Often we sit for a few minutes before class as a means to gather ourselves into the boundaries of our own skin. Sometimes I remind myself and others to greet the wise Teacher within each of us. Alternately, I suggest we acknowledge all of those who have been our teachers, in whatever form or time, throughout our lives.
Both of these acts of reverence are a kind of gratitude practice. As a spiritual investigation, it is one of the sweetest and offers the most for the least sacrifice. Gratitude practice is particularly good for those who are depressive or for others who find fault more easily that they find joy.
The Buddha taught that every human birth is precious and worthy. Practice of gratitude reminds us of the simple fact that we participate in a much larger context than our personal stories seem to indicate. Cultivating thankfulness for life softens and expands into a more refined understanding of the interdependent nature of life. This, in turn, elicits generosity which brings more joy with it. A guarded heart may be softened, forgiveness may arise and with it clarity of mind upon which spiritual practice depends.
Gratitude does not turn aside from life’s difficulties. We suffer, we die. However, a practice will prove that joy and wonderment are antidotes to fear, loss and notions of scarcity. But we have to stay open to the possibilities beyond the obvious.
An old Sufi story goes like this: A man’s son captured a beautiful wild horse. When he brought it home, the neighbours congratulated him and pointed out his good fortune. "We’ll see," said the boy’s father. Soon thereafter the boy was thrown from the horse and broke his leg. "What bad luck that horse is," said the villagers. "We’ll see", said the father. The following day soldiers came and took every able bodied man away, except the boy whose leg was fractured. "How very fortunate, that horse saved him from being conscripted," said the villagers. "We’ll see,” said the boy’s father.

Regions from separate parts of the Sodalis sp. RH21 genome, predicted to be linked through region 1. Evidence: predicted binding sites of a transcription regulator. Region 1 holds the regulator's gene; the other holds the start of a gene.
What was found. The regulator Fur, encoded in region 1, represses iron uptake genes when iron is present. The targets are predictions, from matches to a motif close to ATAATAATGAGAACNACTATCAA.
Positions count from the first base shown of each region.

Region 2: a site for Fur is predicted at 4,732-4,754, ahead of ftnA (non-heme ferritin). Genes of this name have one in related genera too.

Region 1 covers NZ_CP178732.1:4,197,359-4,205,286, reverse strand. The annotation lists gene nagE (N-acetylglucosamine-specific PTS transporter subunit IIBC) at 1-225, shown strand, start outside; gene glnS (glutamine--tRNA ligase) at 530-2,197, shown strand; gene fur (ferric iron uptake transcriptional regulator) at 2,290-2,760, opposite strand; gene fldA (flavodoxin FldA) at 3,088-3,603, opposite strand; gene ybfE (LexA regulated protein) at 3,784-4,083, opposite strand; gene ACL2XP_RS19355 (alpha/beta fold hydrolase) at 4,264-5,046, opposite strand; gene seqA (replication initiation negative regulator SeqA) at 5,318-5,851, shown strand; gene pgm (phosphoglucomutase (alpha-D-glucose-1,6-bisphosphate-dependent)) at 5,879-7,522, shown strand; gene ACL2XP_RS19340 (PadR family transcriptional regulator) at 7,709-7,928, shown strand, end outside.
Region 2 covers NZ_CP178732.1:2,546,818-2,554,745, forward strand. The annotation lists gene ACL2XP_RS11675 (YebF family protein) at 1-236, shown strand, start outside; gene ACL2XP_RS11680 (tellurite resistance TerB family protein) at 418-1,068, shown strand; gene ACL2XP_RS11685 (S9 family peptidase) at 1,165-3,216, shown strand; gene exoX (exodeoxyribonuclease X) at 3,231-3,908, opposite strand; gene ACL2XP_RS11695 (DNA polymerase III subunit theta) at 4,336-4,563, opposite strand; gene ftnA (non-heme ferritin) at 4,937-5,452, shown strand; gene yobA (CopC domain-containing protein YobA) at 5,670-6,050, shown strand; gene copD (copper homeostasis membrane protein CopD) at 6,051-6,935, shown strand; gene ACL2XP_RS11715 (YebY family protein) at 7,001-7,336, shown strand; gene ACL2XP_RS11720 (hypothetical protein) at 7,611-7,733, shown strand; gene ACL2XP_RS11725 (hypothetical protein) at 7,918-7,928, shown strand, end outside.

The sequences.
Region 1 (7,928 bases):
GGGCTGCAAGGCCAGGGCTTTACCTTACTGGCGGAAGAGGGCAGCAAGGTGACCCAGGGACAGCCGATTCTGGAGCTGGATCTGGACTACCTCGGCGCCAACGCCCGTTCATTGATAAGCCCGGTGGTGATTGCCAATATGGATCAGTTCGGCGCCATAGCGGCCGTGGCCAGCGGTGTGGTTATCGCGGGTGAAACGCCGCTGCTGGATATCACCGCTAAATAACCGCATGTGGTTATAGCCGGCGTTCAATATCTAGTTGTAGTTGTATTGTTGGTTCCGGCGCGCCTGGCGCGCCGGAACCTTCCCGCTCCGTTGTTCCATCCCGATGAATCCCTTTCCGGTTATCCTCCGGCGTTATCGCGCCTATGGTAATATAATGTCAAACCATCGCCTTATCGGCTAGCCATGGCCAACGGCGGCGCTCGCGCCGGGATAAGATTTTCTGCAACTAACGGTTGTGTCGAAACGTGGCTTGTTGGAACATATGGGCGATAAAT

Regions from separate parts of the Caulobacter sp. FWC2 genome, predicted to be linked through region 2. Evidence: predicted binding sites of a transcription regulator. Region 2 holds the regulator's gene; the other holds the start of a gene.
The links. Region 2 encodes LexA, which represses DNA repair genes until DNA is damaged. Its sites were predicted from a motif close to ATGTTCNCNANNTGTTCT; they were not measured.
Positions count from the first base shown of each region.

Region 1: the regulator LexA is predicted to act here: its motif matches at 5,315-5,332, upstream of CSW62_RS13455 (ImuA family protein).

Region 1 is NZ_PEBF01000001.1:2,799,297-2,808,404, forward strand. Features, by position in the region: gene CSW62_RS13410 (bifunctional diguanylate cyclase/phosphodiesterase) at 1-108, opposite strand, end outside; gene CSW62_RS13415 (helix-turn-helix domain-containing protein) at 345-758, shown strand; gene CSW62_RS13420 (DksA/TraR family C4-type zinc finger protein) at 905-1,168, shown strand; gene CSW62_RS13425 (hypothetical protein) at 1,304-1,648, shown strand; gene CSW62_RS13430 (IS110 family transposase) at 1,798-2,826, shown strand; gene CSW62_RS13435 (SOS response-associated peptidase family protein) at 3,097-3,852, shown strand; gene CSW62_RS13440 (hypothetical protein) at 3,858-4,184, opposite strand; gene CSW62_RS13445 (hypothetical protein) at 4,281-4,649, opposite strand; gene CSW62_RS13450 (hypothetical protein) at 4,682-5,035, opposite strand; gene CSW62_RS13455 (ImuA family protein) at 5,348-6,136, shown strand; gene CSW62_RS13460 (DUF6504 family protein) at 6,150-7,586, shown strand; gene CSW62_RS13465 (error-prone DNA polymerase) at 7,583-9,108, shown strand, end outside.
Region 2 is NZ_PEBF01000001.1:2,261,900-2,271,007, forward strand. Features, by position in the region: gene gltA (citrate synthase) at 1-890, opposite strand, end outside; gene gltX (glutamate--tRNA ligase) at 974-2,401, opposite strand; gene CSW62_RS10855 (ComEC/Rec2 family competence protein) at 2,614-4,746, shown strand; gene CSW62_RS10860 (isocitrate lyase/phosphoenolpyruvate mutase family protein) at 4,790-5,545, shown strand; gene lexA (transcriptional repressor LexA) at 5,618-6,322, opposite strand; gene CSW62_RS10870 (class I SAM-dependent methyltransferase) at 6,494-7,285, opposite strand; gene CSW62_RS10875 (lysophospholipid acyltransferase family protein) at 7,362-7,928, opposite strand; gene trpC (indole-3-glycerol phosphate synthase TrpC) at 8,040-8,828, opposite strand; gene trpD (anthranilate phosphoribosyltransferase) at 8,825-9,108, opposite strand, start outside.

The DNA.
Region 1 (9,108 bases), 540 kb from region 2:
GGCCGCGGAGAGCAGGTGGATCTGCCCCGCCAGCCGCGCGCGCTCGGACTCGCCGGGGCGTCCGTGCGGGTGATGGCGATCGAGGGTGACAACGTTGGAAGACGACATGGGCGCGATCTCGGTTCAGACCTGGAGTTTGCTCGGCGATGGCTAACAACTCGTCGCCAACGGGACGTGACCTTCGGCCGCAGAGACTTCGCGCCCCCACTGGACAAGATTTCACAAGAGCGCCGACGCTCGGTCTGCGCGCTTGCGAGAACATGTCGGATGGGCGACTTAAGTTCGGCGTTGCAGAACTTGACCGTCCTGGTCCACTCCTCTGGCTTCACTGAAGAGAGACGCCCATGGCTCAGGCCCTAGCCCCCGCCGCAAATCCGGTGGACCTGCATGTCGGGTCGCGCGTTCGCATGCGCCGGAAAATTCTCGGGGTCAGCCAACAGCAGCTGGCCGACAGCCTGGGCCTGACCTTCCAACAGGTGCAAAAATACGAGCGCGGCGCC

Gratitude for participating in the mystery of life is like that.
For a recent birthday, I decided to list as many blessings as years of age. That is a lot! As the list grew, I noticed the joys of nature, of people, of good health and the privileges of my class and race. And then the list began to change as I acknowledged the daily pleasures and satisfactions as well as challenges which shake me up and teach me.
If gratitude is only expressed when things are going well, is that not a kind of spiritual blackmail? "I’ll practice gratitude if I feel good."
A broader practice might be to take a few moments at the end of each day to acknowledge each person who has given you food, clothing, shelter and education. Do you give thanks for the blue skies, clean air and fragrance of spring? That practice would take us face to face with how things really are. If we take note every day, and throughout the day, of that for which we are grateful, we begin to see what is right before us. And there is more ease in our daily life.
You might be feeling that this is some kind of hook to tie you to obligation. After all, you may have been taught to "repay" acts of kindness, which would mean being grateful was not a "free” act. However, if we are made to feel grateful for something given, then it was never freely given. Neither is gratitude an escape from purposeful action to relieve the suffering of others as well as our own. So we cannot get away with thinking, "Yes, this is wrong or unfair but I have so much to be grateful for…"
Despite the enormous privilege of our births, we have to act and we have to be aware of the folly of basing happiness on the outcome of our actions.
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